My 2 Cents on the Rosen-Romney Hoopla April 15, 2012Posted by geoff in News.
We all know that Hilary Rosen stepped in it when she said:
With respect to economic issues, I think actually that Mitt Romney is right, that ultimately women care more about the economic well-being of their families and the like. But he doesn’t connect on that issue either. What you have is Mitt Romney running around the country saying, ‘Well, you know my wife tells me that what women really care about are economic issues and when I listen to my wife that’s what I’m hearing.’
Guess what? His wife has actually never worked a day in her life. She’s never really dealt with the kinds of economic issues that a majority of the women in this country are facing in terms of how do we feed our kids, how do we send them to school and why do we worry about their future.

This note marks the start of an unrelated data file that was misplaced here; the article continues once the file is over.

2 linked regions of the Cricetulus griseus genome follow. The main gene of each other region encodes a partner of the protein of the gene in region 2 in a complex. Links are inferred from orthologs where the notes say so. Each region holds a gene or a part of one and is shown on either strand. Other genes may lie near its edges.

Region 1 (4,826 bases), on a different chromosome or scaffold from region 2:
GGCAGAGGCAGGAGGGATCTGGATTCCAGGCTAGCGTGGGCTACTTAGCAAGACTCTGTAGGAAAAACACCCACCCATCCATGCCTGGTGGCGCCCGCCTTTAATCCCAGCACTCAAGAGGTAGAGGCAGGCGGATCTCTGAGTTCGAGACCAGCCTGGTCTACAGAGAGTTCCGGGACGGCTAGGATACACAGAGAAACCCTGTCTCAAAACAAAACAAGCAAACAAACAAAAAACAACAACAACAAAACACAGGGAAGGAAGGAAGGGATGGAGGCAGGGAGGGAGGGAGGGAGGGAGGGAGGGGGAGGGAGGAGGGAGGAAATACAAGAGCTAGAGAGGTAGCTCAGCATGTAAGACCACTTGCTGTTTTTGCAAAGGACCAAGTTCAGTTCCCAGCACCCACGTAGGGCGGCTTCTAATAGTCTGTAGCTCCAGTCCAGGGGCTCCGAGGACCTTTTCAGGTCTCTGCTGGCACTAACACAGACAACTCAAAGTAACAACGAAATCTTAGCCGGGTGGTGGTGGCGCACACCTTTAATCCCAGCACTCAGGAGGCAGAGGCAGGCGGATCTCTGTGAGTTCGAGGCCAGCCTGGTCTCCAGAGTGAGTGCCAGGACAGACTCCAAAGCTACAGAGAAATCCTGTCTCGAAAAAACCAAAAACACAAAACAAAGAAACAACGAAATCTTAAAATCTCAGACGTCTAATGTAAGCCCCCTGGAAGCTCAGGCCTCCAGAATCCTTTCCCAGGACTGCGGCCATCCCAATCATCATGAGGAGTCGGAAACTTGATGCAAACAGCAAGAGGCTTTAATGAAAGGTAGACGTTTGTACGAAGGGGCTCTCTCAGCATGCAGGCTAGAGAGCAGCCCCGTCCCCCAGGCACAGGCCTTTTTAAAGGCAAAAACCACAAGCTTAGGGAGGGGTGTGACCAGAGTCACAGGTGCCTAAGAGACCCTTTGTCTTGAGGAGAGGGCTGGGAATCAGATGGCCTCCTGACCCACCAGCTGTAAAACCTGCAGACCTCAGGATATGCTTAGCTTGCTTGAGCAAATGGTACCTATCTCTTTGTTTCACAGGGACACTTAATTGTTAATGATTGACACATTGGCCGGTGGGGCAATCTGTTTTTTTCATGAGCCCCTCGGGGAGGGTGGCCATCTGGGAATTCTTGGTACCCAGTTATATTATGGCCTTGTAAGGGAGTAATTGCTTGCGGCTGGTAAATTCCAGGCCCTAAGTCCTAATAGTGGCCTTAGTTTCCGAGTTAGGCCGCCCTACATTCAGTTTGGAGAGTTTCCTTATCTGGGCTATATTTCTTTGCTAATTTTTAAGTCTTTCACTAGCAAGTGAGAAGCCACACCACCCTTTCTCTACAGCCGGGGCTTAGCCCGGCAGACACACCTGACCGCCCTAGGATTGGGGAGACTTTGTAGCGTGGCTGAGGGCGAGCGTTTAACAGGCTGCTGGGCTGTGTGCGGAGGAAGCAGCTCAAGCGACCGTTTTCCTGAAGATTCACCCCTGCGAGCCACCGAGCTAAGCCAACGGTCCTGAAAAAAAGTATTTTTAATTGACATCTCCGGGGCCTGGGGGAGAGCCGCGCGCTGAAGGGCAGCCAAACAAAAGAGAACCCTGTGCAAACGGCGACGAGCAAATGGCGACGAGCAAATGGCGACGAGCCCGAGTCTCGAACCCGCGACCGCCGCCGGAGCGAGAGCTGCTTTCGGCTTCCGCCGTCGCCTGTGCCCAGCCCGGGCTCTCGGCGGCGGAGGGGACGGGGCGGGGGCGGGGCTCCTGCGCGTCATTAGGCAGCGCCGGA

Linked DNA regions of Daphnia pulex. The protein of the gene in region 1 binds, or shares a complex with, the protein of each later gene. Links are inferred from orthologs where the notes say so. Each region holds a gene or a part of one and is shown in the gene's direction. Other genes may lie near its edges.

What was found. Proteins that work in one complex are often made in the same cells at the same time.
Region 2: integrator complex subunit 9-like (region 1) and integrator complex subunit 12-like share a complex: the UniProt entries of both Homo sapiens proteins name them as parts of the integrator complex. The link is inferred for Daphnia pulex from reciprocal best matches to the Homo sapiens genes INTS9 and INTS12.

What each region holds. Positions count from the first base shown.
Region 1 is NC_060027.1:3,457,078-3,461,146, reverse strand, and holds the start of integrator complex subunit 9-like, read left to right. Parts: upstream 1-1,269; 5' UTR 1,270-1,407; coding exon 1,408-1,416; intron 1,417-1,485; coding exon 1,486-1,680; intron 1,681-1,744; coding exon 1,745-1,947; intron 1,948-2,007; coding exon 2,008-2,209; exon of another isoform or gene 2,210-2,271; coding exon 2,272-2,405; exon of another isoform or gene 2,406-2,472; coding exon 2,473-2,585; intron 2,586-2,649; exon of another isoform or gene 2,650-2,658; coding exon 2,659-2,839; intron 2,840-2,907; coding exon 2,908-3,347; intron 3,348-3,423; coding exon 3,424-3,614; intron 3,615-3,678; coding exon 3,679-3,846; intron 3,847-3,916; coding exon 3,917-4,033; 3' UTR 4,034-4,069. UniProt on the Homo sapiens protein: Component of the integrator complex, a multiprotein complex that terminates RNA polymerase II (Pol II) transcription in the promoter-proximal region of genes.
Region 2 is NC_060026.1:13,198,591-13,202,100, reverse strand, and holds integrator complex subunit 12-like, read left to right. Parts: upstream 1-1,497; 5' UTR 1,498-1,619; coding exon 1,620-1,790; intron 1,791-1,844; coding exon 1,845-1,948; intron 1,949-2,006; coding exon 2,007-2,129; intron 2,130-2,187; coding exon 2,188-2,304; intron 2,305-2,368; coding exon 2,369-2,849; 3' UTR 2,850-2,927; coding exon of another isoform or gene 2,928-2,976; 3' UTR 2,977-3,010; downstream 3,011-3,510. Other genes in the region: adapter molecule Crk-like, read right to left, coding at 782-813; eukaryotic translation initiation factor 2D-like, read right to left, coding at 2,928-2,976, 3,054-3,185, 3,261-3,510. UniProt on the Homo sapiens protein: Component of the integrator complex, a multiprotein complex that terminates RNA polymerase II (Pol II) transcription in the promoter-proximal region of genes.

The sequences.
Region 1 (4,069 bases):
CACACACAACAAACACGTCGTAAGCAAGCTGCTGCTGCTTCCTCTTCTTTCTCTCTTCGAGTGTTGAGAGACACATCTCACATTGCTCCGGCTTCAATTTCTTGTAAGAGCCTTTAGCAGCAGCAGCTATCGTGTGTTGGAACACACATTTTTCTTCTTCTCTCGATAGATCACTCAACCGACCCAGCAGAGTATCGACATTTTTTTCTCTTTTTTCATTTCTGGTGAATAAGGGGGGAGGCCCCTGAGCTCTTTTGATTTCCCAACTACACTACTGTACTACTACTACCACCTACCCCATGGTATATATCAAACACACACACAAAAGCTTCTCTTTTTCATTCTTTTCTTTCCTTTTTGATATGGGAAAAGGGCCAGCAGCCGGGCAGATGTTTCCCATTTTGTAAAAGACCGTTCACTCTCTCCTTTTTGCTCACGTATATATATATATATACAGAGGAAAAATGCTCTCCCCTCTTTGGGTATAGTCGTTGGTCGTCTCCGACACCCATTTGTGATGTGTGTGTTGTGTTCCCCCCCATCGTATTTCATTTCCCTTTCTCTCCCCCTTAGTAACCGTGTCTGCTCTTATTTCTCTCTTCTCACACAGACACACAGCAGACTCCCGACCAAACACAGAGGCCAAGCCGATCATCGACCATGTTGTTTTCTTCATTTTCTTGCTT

From there the debate has raged over whether Ann Romney’s stay-at-home-momness can compare with the life experiences of today’s working moms. But I’d like to look at Rosen’s main point, which was apparently:
“The Romneys are right in what they said, but I don’t think they’re qualified to say it.”
This tack is so classically liberal: it’s not what you say or do, but how you feel that matters. Sure the Romneys appear to have listened to women, absorbed their inputs, and formulated their platform to accommodate their concerns. But that doesn’t matter, because they can’t “connect.”
This is like a teacher flunking a student who answered every question correctly, but didn’t seem to like the subject.
Instead of celebrating the fact that women’s issues are being accurately and enthusiastically addressed by the Romneys, Rosen chooses instead to snipe at Ann Romney’s life choice. She sacrifices the best interests of working moms just to attempt to score a political point.
In the end it is Hilary Rosen, not Ann Romney, who is not empathetic to working women’s needs.